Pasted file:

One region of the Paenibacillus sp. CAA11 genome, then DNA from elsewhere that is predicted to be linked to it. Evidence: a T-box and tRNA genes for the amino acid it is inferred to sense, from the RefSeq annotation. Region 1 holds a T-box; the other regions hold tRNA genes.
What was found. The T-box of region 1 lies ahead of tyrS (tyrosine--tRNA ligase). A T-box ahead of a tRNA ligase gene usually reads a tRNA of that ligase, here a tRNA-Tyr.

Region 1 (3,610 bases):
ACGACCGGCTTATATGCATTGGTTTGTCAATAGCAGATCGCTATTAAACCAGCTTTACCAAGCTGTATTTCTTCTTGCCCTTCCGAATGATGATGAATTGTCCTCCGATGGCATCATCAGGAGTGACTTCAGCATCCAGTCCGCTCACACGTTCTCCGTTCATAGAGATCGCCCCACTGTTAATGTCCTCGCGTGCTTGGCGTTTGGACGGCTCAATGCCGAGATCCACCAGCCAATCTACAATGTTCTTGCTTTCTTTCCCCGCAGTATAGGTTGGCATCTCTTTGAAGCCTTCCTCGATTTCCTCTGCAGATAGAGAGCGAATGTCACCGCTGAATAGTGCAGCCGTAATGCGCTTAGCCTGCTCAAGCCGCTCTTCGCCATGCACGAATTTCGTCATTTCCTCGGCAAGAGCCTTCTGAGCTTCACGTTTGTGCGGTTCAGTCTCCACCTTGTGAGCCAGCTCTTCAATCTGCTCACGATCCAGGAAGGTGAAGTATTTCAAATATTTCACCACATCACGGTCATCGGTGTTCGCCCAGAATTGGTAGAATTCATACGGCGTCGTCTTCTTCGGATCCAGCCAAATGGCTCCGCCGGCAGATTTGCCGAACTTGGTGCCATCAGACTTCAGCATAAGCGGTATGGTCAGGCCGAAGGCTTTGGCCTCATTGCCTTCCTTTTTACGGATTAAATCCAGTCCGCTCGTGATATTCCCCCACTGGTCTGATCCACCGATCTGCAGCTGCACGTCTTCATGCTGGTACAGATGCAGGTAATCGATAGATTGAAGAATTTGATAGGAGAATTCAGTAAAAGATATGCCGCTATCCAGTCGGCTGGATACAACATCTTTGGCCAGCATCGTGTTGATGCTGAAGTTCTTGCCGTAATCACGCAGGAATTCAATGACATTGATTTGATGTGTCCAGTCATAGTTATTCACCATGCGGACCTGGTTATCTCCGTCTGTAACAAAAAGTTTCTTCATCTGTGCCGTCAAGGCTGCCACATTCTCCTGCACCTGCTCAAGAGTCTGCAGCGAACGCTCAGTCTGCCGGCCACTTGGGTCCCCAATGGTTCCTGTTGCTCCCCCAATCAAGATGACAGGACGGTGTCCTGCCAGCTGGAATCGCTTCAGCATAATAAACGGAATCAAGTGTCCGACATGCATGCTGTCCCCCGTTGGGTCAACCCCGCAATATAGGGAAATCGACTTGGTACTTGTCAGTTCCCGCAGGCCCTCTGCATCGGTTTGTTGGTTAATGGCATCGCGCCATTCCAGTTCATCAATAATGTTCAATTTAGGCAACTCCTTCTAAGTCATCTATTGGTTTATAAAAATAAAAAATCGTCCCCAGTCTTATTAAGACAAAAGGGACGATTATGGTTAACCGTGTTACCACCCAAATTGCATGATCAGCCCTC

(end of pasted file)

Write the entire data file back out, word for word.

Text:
One region of the Paenibacillus sp. CAA11 genome, then DNA from elsewhere that is predicted to be linked to it. Evidence: a T-box and tRNA genes for the amino acid it is inferred to sense, from the RefSeq annotation. Region 1 holds a T-box; the other regions hold tRNA genes.
What was found. The T-box of region 1 lies ahead of tyrS (tyrosine--tRNA ligase). A T-box ahead of a tRNA ligase gene usually reads a tRNA of that ligase, here a tRNA-Tyr.

Region 1 (3,610 bases):
ACGACCGGCTTATATGCATTGGTTTGTCAATAGCAGATCGCTATTAAACCAGCTTTACCAAGCTGTATTTCTTCTTGCCCTTCCGAATGATGATGAATTGTCCTCCGATGGCATCATCAGGAGTGACTTCAGCATCCAGTCCGCTCACACGTTCTCCGTTCATAGAGATCGCCCCACTGTTAATGTCCTCGCGTGCTTGGCGTTTGGACGGCTCAATGCCGAGATCCACCAGCCAATCTACAATGTTCTTGCTTTCTTTCCCCGCAGTATAGGTTGGCATCTCTTTGAAGCCTTCCTCGATTTCCTCTGCAGATAGAGAGCGAATGTCACCGCTGAATAGTGCAGCCGTAATGCGCTTAGCCTGCTCAAGCCGCTCTTCGCCATGCACGAATTTCGTCATTTCCTCGGCAAGAGCCTTCTGAGCTTCACGTTTGTGCGGTTCAGTCTCCACCTTGTGAGCCAGCTCTTCAATCTGCTCACGATCCAGGAAGGTGAAGTATTTCAAATATTTCACCACATCACGGTCATCGGTGTTCGCCCAGAATTGGTAGAATTCATACGGCGTCGTCTTCTTCGGATCCAGCCAAATGGCTCCGCCGGCAGATTTGCCGAACTTGGTGCCATCAGACTTCAGCATAAGCGGTATGGTCAGGCCGAAGGCTTTGGCCTCATTGCCTTCCTTTTTACGGATTAAATCCAGTCCGCTCGTGATATTCCCCCACTGGTCTGATCCACCGATCTGCAGCTGCACGTCTTCATGCTGGTACAGATGCAGGTAATCGATAGATTGAAGAATTTGATAGGAGAATTCAGTAAAAGATATGCCGCTATCCAGTCGGCTGGATACAACATCTTTGGCCAGCATCGTGTTGATGCTGAAGTTCTTGCCGTAATCACGCAGGAATTCAATGACATTGATTTGATGTGTCCAGTCATAGTTATTCACCATGCGGACCTGGTTATCTCCGTCTGTAACAAAAAGTTTCTTCATCTGTGCCGTCAAGGCTGCCACATTCTCCTGCACCTGCTCAAGAGTCTGCAGCGAACGCTCAGTCTGCCGGCCACTTGGGTCCCCAATGGTTCCTGTTGCTCCCCCAATCAAGATGACAGGACGGTGTCCTGCCAGCTGGAATCGCTTCAGCATAATAAACGGAATCAAGTGTCCGACATGCATGCTGTCCCCCGTTGGGTCAACCCCGCAATATAGGGAAATCGACTTGGTACTTGTCAGTTCCCGCAGGCCCTCTGCATCGGTTTGTTGGTTAATGGCATCGCGCCATTCCAGTTCATCAATAATGTTCAATTTAGGCAACTCCTTCTAAGTCATCTATTGGTTTATAAAAATAAAAAATCGTCCCCAGTCTTATTAAGACAAAAGGGACGATTATGGTTAACCGTGTTACCACCCAAATTGCATGATCAGCCCTC